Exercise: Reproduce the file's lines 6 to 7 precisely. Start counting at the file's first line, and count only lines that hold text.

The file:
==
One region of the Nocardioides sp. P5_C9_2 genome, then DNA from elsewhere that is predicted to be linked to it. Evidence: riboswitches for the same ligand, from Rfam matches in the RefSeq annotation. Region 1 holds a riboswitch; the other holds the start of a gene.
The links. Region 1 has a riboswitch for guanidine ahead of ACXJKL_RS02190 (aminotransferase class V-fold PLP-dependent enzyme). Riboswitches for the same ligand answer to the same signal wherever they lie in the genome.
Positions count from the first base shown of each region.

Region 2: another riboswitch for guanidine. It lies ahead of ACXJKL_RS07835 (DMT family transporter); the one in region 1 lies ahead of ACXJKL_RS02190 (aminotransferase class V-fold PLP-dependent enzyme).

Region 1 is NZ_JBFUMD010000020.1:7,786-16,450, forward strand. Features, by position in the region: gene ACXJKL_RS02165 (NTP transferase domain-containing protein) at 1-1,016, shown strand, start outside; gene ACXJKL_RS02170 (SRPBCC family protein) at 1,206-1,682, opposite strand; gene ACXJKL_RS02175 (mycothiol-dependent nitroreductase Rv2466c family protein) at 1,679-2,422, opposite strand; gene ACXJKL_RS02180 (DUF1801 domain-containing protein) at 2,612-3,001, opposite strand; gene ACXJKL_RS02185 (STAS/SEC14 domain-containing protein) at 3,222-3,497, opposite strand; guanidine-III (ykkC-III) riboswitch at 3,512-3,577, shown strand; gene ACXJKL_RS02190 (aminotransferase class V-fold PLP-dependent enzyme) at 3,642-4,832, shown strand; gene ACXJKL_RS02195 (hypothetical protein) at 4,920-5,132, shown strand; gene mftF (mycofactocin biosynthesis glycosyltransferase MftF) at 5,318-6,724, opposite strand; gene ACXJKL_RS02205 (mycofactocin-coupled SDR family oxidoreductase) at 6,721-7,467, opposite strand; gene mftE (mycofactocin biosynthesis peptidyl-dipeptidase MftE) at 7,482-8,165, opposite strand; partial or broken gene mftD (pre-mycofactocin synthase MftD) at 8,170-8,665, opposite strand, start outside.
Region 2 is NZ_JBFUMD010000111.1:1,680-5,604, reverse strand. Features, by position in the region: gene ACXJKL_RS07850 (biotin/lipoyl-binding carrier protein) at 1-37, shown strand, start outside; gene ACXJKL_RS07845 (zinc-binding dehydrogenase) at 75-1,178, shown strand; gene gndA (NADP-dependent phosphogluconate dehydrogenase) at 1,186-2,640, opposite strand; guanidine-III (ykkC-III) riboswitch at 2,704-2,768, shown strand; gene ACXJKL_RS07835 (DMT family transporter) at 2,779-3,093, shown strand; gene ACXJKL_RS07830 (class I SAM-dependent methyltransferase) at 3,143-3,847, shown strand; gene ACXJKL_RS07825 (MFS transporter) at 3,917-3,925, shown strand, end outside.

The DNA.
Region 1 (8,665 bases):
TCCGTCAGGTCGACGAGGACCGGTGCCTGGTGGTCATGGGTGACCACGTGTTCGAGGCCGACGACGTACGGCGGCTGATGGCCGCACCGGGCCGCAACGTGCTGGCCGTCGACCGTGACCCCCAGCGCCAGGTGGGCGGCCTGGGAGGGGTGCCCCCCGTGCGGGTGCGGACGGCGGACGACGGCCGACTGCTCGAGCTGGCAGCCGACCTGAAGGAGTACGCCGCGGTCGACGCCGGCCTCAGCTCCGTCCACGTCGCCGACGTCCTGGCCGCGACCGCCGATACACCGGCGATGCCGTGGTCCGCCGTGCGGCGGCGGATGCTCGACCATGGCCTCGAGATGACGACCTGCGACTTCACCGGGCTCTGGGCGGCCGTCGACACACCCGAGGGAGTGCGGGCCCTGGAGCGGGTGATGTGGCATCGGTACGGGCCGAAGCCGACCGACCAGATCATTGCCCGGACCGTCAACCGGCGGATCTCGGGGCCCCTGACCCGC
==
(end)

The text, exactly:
Region 2 is NZ_JBFUMD010000111.1:1,680-5,604, reverse strand. Features, by position in the region: gene ACXJKL_RS07850 (biotin/lipoyl-binding carrier protein) at 1-37, shown strand, start outside; gene ACXJKL_RS07845 (zinc-binding dehydrogenase) at 75-1,178, shown strand; gene gndA (NADP-dependent phosphogluconate dehydrogenase) at 1,186-2,640, opposite strand; guanidine-III (ykkC-III) riboswitch at 2,704-2,768, shown strand; gene ACXJKL_RS07835 (DMT family transporter) at 2,779-3,093, shown strand; gene ACXJKL_RS07830 (class I SAM-dependent methyltransferase) at 3,143-3,847, shown strand; gene ACXJKL_RS07825 (MFS transporter) at 3,917-3,925, shown strand, end outside.

The DNA.